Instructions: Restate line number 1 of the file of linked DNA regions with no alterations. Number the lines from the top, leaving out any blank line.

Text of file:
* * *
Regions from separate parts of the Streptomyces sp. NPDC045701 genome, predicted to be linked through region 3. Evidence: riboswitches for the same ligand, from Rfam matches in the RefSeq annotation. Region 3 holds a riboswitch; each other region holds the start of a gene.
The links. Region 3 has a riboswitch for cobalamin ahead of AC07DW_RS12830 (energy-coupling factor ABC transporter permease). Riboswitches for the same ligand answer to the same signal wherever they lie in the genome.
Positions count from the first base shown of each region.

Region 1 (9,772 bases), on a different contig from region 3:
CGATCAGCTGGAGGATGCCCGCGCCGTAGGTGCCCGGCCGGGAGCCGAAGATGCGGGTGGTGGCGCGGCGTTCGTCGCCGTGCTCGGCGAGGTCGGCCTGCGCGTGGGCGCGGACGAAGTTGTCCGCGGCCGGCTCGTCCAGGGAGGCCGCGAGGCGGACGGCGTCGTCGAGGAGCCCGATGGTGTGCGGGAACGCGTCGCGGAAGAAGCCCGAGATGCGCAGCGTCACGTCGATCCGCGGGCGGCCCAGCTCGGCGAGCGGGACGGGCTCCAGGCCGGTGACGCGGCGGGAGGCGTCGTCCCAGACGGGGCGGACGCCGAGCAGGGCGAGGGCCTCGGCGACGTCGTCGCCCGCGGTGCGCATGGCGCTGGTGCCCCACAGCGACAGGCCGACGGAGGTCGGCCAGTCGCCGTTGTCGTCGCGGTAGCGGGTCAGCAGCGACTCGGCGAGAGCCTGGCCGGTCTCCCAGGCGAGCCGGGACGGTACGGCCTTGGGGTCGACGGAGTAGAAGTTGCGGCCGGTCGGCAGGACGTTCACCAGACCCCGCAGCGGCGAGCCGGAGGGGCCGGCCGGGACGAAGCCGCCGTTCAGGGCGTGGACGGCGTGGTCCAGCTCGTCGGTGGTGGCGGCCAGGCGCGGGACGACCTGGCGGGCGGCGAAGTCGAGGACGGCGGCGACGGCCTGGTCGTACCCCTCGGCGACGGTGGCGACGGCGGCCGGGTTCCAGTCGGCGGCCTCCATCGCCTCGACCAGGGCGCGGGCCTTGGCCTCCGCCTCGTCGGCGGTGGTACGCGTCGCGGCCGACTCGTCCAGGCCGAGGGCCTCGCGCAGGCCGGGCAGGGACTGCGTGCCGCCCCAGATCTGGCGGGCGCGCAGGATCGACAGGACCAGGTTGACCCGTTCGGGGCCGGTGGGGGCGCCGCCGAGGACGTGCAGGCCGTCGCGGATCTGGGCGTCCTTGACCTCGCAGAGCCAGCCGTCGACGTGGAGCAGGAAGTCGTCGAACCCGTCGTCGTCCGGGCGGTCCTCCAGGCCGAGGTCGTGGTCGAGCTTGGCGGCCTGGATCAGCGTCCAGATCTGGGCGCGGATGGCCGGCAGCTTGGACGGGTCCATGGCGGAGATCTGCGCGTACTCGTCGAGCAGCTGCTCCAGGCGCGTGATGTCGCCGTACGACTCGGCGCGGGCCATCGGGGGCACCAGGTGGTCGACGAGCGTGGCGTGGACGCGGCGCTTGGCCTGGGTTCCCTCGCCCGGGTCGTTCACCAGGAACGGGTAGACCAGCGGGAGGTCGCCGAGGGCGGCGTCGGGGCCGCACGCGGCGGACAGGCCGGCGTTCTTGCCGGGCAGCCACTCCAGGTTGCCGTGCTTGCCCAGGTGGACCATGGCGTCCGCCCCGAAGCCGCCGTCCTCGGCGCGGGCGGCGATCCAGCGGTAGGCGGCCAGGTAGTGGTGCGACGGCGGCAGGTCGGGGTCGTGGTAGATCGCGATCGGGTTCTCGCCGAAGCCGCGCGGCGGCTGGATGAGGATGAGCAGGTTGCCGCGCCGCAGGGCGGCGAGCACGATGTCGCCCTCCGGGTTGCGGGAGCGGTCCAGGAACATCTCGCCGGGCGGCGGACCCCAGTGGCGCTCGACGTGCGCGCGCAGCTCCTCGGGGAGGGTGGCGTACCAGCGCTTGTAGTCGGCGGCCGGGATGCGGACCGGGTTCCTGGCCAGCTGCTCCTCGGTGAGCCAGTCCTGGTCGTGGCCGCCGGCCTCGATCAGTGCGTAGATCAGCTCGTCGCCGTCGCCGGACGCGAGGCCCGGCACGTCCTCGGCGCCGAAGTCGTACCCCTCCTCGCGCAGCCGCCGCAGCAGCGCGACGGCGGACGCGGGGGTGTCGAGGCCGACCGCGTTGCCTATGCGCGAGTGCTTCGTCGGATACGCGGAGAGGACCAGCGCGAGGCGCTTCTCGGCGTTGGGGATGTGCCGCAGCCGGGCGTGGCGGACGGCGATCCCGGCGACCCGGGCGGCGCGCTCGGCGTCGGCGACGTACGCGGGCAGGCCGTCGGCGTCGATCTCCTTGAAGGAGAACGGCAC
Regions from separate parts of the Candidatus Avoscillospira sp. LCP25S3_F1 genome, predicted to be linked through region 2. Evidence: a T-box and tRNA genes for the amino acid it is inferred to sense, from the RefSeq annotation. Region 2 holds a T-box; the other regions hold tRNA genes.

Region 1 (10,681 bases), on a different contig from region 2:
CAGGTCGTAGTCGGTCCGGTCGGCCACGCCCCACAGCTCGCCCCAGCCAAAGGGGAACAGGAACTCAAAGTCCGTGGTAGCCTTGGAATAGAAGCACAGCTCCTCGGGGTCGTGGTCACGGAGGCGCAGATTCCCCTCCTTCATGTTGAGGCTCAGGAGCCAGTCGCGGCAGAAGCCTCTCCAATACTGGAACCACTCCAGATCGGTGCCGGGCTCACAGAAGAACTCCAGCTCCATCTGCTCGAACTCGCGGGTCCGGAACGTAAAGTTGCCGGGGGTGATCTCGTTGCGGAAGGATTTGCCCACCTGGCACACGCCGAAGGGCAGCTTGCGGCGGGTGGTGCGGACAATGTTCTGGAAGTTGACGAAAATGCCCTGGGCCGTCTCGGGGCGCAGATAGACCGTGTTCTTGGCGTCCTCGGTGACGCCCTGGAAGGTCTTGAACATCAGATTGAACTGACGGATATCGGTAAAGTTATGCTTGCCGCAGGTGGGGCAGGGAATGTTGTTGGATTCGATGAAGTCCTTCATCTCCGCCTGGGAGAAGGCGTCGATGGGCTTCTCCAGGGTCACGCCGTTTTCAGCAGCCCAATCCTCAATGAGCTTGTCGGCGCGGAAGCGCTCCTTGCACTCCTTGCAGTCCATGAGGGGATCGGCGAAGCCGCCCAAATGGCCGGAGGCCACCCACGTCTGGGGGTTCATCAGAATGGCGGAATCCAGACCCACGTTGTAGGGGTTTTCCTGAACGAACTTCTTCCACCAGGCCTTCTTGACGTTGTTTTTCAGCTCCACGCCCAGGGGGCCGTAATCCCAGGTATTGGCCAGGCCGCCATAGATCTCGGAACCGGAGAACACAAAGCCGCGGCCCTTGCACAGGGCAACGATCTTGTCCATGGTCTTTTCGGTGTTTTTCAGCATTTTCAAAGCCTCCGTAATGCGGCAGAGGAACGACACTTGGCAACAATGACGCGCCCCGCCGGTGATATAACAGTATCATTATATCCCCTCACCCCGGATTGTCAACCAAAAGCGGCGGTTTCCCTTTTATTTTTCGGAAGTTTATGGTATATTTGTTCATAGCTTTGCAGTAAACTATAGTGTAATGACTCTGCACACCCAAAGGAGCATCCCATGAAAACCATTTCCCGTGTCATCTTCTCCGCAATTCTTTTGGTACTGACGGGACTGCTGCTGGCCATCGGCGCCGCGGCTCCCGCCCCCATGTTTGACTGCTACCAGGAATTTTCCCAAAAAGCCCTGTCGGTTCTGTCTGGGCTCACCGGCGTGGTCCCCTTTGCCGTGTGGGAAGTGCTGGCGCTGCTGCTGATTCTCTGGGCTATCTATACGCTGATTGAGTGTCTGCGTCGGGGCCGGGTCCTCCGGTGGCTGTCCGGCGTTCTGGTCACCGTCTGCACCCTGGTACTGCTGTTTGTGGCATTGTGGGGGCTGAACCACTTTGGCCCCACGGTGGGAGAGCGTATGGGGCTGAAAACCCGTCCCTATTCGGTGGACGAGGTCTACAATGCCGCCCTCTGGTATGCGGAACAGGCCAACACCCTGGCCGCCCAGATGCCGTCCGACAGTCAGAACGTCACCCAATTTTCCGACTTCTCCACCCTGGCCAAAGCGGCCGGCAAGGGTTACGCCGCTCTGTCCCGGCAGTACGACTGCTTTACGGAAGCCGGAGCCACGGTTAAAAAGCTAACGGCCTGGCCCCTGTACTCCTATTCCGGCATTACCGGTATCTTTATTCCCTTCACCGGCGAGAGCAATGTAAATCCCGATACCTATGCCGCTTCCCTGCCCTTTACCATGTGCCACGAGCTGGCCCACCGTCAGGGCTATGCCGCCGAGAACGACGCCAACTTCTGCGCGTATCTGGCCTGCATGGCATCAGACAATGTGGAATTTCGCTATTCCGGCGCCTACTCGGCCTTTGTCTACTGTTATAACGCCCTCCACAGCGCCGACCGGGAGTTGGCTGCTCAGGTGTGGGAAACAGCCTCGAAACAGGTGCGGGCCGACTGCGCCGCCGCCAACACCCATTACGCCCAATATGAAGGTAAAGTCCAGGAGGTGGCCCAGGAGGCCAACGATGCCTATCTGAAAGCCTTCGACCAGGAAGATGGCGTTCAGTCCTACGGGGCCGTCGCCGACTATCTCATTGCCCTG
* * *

Regions from separate parts of the Streptomyces sp. NPDC045701 genome, predicted to be linked through region 3. Evidence: riboswitches for the same ligand, from Rfam matches in the RefSeq annotation. Region 3 holds a riboswitch; each other region holds the start of a gene.